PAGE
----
When running team-building workshops, we typically explore the issue both of gratitude and trust. We tell teams that their success as a team is a feature of the degree to which each member of the team is willing to give unconditionally to their colleagues in order to set the colleagues up for success. This is what makes a team, rather than a collection of individuals. You have a team when the members of the team are not just there for themselves but are there for each other.

We help teams understand that gratitude and trust are the two keys that enable this to happen in a team. So, for a team to truly unite and succeed together, they need to all be appreciative of one another. Furthermore, they must all be willing to invest trust in one another.

Is it Wrong to Trust?

One of the objections we often get is that it is not appropriate to trust people. Many people have the view that it is in some sense a virtue to not trust people. Many people in fact have this as one of their guiding philosophies for life, that you can’t trust people. Distrust then is, for many people, a deliberate choice.

It is perhaps understandable that people are hesitant to do so. Because it requires courage insofar as it requires that we take a risk with people. We naturally feel exposed and at risk when we invest trust in a person. Even so, the inability to trust is immensely damaging on our relationships. Both in a personal context and in a work context.

Take marriage for example. It is often said that trust is a necessary part of a healthy marriage and it is useful to properly consider why this is the case.  Firstly, one should consider that the way in which distrust manifests itself in a relationship like marriage is in controlling behavior. When I do not trust you, I will try and control you. And controlling behavior is one of the primary causes of dysfunction in a marriage. No one ever happily said of their spouse, “yes he/she is very controlling”. The more extreme the distrust, the more extreme the controlling behavior, and the more damage it has on the relationship.

And ironically, the controlling behavior will naturally produce a rebelliousness in the person you are trying to control. Until at some point they will act against you as the one who is trying to control them. This is sad in a sense because this will just serve to confirm for you that you can’t trust them and this produces a vicious cycle. The more I distrust, the more I control the other, the more they rebel and ultimately, the more I distrust.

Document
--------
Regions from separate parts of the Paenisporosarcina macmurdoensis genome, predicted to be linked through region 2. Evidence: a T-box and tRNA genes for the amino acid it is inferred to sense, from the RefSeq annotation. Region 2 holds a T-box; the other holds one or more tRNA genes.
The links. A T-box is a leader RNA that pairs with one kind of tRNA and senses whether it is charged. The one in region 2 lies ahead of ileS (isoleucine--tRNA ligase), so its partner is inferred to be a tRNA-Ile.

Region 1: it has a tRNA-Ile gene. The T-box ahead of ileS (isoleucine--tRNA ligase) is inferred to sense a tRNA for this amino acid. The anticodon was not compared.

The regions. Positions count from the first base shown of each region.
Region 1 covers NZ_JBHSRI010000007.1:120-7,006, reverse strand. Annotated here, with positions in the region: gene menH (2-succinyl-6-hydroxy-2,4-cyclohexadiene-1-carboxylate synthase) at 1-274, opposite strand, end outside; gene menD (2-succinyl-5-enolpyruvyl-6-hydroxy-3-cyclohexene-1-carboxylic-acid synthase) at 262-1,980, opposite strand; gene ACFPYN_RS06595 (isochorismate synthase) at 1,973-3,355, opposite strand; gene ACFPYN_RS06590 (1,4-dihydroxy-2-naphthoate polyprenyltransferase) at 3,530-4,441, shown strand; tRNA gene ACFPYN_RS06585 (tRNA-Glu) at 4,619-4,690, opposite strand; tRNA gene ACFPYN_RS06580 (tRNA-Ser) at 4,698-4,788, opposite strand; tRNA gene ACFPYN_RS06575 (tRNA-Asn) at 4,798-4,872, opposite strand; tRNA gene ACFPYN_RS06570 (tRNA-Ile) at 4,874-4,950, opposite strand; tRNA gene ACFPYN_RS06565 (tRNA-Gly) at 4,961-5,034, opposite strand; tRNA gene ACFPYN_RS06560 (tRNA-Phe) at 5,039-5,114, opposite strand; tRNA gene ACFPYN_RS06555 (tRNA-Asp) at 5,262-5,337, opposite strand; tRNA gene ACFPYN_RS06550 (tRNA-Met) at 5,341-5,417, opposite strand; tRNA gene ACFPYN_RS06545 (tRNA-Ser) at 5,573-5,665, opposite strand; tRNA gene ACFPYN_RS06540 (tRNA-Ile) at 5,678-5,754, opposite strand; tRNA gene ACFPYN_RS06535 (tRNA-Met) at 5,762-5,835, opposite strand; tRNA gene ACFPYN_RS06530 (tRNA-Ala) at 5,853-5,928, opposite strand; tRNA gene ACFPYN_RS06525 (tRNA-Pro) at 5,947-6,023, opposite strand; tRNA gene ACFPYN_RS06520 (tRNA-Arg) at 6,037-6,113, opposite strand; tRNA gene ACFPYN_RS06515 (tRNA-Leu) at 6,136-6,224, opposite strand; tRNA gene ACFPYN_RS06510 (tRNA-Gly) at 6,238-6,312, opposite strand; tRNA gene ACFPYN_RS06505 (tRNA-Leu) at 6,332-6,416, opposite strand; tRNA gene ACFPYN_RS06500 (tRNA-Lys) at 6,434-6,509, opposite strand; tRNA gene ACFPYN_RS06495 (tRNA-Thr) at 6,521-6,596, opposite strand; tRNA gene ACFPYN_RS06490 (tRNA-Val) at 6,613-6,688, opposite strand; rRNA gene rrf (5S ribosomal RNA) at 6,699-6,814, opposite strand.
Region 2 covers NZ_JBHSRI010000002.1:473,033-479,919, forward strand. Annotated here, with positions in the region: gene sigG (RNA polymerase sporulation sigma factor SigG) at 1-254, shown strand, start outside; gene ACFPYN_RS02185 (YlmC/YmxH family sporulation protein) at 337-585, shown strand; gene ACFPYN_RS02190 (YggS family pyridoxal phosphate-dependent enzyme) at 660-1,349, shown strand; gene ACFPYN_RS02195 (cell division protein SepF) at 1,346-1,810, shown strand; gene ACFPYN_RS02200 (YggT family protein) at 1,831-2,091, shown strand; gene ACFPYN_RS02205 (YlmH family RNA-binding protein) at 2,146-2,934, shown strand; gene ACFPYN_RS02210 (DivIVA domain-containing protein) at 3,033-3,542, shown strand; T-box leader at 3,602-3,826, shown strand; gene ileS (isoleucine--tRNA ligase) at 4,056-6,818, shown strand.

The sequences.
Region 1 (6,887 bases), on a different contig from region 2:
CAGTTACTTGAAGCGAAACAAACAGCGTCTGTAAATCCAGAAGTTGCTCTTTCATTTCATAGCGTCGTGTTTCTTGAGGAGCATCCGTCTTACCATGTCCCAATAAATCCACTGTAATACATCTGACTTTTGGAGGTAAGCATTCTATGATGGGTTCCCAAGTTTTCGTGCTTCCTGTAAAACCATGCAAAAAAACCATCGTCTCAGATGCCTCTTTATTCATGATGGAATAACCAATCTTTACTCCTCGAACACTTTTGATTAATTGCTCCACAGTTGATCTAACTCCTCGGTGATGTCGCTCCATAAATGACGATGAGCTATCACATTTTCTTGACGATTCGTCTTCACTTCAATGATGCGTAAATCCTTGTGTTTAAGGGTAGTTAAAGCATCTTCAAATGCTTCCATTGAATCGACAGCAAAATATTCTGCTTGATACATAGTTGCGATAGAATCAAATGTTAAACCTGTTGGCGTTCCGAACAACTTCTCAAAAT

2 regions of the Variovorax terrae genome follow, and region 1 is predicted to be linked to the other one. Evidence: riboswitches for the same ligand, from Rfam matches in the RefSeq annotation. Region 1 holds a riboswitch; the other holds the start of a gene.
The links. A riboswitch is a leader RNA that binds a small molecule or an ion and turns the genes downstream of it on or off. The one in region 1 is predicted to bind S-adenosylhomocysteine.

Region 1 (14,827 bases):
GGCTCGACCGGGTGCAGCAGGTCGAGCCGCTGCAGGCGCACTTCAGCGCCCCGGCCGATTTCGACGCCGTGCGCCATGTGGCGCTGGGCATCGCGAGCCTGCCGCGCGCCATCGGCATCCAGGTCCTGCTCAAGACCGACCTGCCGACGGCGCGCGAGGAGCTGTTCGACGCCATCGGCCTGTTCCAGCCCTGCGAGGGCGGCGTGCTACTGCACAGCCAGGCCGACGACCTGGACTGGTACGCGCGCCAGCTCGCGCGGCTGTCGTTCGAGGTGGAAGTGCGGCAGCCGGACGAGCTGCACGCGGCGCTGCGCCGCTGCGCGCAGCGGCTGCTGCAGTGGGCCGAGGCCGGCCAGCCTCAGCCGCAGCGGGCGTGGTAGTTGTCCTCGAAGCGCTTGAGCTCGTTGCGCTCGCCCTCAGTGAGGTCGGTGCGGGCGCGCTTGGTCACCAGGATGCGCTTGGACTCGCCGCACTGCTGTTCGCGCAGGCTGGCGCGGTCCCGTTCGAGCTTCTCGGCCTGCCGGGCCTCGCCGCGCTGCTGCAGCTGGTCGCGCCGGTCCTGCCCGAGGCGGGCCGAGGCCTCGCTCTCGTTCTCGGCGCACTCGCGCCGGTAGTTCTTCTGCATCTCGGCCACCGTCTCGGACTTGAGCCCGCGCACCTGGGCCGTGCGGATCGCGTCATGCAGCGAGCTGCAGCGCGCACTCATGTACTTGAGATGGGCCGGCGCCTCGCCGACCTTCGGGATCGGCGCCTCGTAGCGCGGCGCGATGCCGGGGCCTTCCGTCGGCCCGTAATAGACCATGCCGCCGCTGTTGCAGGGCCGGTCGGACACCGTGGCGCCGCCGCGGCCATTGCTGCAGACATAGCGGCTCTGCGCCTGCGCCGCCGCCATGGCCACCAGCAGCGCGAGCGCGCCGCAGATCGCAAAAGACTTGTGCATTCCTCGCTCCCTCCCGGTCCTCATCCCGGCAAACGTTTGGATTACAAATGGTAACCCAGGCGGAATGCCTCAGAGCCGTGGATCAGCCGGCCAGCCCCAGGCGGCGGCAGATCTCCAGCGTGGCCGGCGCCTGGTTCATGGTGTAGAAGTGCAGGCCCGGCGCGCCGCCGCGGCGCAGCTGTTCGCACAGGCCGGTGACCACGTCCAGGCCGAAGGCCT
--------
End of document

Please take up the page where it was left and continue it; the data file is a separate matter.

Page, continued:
What if someone breaks it?

It is also important to remember that when you invest trust in a person and they break it, it does not say anything about you as the person who invested trust. But rather, it says everything about the person who broke it. And this is the true value of the ability to trust people. When you trust people, you give them an opportunity to show exactly who they are, and until you trust them you cannot know.

Because, once again, when you don’t trust a person, you will try and control them. When you control them, you don’t give them the opportunity to do what they want to do. You essentially put a cage around them. And under these circumstances you will actually never know who they are. This is because you have not given them an opportunity reveal who they are beyond the controls you have put on them. In order to really know who you are dealing with, and to what extent the person is trustworthy, you have to let them out of the cage.

And ultimately it is true that some people are trustworthy and other people are not trustworthy. But you will never be able to tell the difference if you are not willing to take the step in trusting them. Those that have a deep ability to trust and don’t allow their ability to trust be shaken by the fact that a particular individual demonstrates that they are untrustworthy, ultimately will be surrounded by trustworthy people. Because in time, those that you can’t trust will reveal themselves and you can part ways. Those that stick around are only the ones that can be trusted.

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